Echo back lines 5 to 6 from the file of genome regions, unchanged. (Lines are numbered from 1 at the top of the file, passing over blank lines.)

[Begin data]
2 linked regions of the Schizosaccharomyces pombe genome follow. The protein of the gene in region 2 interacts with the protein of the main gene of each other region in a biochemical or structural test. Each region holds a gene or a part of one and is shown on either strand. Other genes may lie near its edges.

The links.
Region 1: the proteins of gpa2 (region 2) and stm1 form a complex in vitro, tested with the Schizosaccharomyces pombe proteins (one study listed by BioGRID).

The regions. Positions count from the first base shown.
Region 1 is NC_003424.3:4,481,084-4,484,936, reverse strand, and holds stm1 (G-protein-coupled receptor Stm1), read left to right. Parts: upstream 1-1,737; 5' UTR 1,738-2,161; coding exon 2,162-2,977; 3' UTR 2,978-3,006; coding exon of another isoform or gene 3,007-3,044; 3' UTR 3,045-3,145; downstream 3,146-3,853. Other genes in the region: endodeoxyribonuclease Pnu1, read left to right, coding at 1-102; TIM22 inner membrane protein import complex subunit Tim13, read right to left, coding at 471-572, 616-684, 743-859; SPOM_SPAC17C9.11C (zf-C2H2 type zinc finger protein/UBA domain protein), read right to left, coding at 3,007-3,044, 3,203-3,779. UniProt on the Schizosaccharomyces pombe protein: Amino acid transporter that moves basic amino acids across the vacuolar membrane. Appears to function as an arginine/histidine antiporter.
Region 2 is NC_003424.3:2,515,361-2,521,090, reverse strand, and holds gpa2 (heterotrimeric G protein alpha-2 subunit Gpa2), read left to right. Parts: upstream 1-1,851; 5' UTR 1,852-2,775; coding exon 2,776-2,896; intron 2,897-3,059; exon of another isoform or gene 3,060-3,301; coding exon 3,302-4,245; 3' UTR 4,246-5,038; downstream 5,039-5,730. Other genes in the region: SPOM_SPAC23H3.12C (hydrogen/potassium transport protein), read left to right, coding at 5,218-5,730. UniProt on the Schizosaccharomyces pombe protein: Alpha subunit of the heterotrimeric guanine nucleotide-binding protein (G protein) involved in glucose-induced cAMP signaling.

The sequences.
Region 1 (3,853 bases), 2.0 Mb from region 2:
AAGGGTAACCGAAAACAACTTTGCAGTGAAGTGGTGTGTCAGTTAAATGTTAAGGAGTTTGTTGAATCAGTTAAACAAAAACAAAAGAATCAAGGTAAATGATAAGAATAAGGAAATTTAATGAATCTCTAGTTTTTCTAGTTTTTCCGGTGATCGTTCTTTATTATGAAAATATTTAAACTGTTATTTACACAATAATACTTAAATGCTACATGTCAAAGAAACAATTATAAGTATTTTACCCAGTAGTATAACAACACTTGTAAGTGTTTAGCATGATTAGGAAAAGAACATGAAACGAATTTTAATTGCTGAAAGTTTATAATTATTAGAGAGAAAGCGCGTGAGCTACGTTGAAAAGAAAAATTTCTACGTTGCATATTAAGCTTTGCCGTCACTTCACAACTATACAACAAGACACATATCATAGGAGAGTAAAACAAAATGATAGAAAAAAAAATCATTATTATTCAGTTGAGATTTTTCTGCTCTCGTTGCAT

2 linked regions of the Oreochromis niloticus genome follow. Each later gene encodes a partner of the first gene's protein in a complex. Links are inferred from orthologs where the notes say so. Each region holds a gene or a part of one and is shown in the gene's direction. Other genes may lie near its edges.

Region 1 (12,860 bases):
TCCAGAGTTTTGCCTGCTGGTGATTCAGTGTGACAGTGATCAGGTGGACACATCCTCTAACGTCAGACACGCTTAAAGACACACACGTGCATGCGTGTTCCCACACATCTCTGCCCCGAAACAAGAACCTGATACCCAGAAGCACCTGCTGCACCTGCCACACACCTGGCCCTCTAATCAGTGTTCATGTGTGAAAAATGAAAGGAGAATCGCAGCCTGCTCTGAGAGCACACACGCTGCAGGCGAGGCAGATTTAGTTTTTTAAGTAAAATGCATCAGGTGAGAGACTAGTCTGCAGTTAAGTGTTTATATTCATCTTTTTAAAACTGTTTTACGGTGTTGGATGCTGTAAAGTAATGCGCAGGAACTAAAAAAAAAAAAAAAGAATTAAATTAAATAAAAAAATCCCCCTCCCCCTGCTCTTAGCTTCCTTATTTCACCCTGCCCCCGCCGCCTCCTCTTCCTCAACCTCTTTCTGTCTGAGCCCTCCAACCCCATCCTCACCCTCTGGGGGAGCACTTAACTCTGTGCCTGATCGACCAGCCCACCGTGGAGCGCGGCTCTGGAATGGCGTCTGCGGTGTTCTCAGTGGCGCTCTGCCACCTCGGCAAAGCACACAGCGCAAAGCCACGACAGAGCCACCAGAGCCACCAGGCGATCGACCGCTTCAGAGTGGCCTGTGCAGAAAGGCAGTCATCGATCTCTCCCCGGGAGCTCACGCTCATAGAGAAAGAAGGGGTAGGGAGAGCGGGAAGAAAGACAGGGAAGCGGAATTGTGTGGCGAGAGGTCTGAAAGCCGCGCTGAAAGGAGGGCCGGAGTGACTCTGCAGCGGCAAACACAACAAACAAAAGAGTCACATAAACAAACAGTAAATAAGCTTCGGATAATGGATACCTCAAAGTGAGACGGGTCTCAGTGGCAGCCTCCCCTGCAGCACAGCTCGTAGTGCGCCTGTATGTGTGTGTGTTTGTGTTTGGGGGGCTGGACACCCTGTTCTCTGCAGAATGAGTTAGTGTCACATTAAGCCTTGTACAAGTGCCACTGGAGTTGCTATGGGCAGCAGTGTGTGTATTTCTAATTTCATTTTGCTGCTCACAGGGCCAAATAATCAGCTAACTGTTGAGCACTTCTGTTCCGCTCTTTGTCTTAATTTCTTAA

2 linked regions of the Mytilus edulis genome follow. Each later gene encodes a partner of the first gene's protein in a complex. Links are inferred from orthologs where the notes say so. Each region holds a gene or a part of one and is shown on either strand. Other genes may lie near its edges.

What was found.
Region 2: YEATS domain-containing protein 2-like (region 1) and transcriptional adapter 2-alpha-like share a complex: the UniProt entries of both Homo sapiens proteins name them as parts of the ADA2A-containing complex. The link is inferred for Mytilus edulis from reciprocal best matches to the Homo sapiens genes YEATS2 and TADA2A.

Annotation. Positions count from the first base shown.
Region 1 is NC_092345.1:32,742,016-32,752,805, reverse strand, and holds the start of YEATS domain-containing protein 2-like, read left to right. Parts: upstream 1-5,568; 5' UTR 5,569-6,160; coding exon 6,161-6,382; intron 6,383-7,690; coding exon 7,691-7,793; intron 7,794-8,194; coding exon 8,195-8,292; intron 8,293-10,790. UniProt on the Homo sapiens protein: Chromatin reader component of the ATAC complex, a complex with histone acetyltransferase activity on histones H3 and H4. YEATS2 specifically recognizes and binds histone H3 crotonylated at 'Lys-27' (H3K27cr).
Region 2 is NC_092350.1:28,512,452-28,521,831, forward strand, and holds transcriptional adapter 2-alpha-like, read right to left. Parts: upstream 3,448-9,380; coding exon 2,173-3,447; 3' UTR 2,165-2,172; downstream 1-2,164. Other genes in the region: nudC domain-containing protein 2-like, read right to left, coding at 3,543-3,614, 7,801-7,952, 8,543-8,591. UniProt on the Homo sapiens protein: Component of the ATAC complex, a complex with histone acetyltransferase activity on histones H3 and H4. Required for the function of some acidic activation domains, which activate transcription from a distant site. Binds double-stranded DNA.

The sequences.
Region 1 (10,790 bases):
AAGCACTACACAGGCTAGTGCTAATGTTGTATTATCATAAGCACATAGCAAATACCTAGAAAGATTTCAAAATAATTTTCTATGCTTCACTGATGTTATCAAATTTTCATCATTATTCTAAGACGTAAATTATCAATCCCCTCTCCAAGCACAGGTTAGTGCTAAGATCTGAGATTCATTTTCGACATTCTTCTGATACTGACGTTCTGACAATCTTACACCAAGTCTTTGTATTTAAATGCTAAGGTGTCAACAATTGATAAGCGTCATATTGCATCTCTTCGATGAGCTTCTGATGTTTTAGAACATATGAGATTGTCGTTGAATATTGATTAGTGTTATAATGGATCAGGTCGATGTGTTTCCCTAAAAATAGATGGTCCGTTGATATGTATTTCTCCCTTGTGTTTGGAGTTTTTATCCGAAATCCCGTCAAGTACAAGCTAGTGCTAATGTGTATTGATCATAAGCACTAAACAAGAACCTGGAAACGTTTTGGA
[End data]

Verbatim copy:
Region 1 is NC_003424.3:4,481,084-4,484,936, reverse strand, and holds stm1 (G-protein-coupled receptor Stm1), read left to right. Parts: upstream 1-1,737; 5' UTR 1,738-2,161; coding exon 2,162-2,977; 3' UTR 2,978-3,006; coding exon of another isoform or gene 3,007-3,044; 3' UTR 3,045-3,145; downstream 3,146-3,853. Other genes in the region: endodeoxyribonuclease Pnu1, read left to right, coding at 1-102; TIM22 inner membrane protein import complex subunit Tim13, read right to left, coding at 471-572, 616-684, 743-859; SPOM_SPAC17C9.11C (zf-C2H2 type zinc finger protein/UBA domain protein), read right to left, coding at 3,007-3,044, 3,203-3,779. UniProt on the Schizosaccharomyces pombe protein: Amino acid transporter that moves basic amino acids across the vacuolar membrane. Appears to function as an arginine/histidine antiporter.
Region 2 is NC_003424.3:2,515,361-2,521,090, reverse strand, and holds gpa2 (heterotrimeric G protein alpha-2 subunit Gpa2), read left to right. Parts: upstream 1-1,851; 5' UTR 1,852-2,775; coding exon 2,776-2,896; intron 2,897-3,059; exon of another isoform or gene 3,060-3,301; coding exon 3,302-4,245; 3' UTR 4,246-5,038; downstream 5,039-5,730. Other genes in the region: SPOM_SPAC23H3.12C (hydrogen/potassium transport protein), read left to right, coding at 5,218-5,730. UniProt on the Schizosaccharomyces pombe protein: Alpha subunit of the heterotrimeric guanine nucleotide-binding protein (G protein) involved in glucose-induced cAMP signaling.